EU firms can withstand sugar reform, says study

By Anthony Fletcher

- Last updated on GMT

Related tags: Eu sugar, European union

The slow nature of EU sugar regime reform should enable European
producers to offset the worst effects, according to a new credit
rating report.

The Standard & Poor's Ratings Services study, entitled "Sweet 'N Slow: Gradual Liberalisation Of EU Sugar Regime Preserves Credit Quality"​, provides respite to companies such as Suedzucker and Tate & Lyle, who are facing up to tough new market conditions.

"We consider that the gradual nature of the reform provides a fairly protected environment for European manufacturers over the next four years, and we continue to believe that full deregulation in the EU market for sugar production and processing is remote,"​ said Standard & Poor's credit analyst Olaf Toelke.

For this reason, Standard & Poor's today affirmed its ratings on the two largest European sugar, starches, and sweeteners manufacturers, Germany-based Suedzucker AG (A-/Stable/A-2), and UK-based Tate & Lyle (BBB/Stable/A-2).

The EC itself is also confident that the sugar reforms will give producers a long-term competitive future. The final deal certainly featured a number of concessions - first there was the climb-down from the original proposed 39 per cent price cut to a figure of 36 per cent, and most significantly for sugar producers, there was agreement the sector would be compensated for, on average, 64.2 per cent of this price cut.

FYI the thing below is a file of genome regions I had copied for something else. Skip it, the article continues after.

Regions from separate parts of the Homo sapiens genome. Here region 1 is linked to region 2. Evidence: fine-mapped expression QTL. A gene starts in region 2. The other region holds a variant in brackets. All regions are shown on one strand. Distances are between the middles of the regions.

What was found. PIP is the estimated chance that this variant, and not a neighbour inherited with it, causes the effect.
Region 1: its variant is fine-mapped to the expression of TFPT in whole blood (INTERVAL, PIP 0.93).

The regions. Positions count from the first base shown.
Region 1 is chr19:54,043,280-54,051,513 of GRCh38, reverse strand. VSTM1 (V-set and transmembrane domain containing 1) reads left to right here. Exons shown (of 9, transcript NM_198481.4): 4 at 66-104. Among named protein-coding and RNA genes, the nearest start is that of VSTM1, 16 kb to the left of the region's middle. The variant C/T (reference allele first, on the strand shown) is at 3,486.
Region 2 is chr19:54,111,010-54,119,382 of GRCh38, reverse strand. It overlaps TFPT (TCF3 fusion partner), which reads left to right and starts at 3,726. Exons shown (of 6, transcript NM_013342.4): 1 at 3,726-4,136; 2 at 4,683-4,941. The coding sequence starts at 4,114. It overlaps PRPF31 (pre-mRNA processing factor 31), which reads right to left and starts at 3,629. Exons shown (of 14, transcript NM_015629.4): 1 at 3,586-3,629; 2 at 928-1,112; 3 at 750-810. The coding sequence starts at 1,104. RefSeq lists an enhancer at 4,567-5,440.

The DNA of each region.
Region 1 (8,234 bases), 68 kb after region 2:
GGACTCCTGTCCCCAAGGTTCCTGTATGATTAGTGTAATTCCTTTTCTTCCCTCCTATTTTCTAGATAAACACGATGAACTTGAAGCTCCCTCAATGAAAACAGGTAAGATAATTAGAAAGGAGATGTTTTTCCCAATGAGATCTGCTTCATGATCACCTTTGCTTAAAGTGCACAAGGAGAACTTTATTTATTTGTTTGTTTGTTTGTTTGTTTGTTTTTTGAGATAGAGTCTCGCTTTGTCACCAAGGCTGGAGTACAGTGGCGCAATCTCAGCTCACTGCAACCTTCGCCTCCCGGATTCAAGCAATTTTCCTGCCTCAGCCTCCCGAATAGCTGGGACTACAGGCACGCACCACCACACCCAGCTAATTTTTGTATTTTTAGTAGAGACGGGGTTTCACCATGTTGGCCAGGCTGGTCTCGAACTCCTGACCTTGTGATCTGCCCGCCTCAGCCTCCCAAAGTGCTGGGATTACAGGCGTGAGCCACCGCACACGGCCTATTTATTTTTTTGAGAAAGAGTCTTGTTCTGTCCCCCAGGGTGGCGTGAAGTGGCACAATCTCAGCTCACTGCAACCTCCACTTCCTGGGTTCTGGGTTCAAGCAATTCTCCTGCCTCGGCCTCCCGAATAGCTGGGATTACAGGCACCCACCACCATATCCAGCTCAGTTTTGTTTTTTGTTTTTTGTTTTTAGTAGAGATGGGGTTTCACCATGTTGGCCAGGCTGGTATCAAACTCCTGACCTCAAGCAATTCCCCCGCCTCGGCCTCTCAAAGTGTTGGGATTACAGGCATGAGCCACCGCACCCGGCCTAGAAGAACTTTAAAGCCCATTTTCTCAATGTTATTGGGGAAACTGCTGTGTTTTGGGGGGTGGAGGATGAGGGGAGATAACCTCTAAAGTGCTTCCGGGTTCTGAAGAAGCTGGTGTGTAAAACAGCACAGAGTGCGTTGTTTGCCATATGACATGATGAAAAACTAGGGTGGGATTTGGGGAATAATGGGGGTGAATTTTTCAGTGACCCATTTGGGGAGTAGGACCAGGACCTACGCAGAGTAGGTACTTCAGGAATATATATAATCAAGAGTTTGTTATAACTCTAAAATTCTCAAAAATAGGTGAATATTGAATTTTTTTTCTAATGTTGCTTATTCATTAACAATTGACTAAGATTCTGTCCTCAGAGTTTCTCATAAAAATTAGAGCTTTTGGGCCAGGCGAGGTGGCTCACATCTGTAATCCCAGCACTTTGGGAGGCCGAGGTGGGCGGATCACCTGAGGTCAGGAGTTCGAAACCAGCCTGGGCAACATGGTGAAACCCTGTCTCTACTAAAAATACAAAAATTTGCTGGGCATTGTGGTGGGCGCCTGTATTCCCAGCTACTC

This price cut has also been coupled with a generous four year restructuring fund. This scheme for EU sugar factories, and isoglucose and inulin syrup producers, consists of a payment to encourage factory closure to encourage less competitive producers to leave the sector.

Such concessions have frustrated sugar users, who point out that European sugar is still twice as expensive as world prices. But following the EU agricultural council's recent approval of the European Commission's proposals, the final implementation of the reform, scheduled for 1 July 2006, is but a formality.

Standard & Poor's believes that over the initial four years of the reform process, transition measures, such as the use of protected reference prices and the reliance on a voluntary incentive scheme for farmers and processors to relinquish their quotas, should ensure that the reform's objectives are achieved smoothly.

In other words, it will reduce EU sugar production by about one-third by encouraging the exit of the less efficient manufacturers.

"Although all companies will be affected by the changes in price and production levels of sugar beet, sugar, or associated by-products, Tate & Lyle will face the largest direct impact, although its diversification will allow it to fully offset the effects,"​ said Standard & Poor's credit analyst Michael Seewald.

"Suedzucker will face gradually deteriorating market protection, but the transition measures guarantee profitability and a likely increase in market share."

Further details of the rationale behind the ratings on these two companies can be obtained from research updates entitled "Suedzucker AG 'A-/A-2' Ratings Affirmed After Assessment Of EU Sugar Reform; Outlook Stable"​ and "Tate & Lyle 'BBB/A-2' Ratings Affirmed Following Assessment Of EU Sugar Reform"​, published this week on RatingsDirect, Standard & Poor's web-based credit analysis system.

Standard & Poor's is one of the world's foremost providers of independent credit ratings, indices and risk evaluations. It employs 6,300 employees located in 20 countries.

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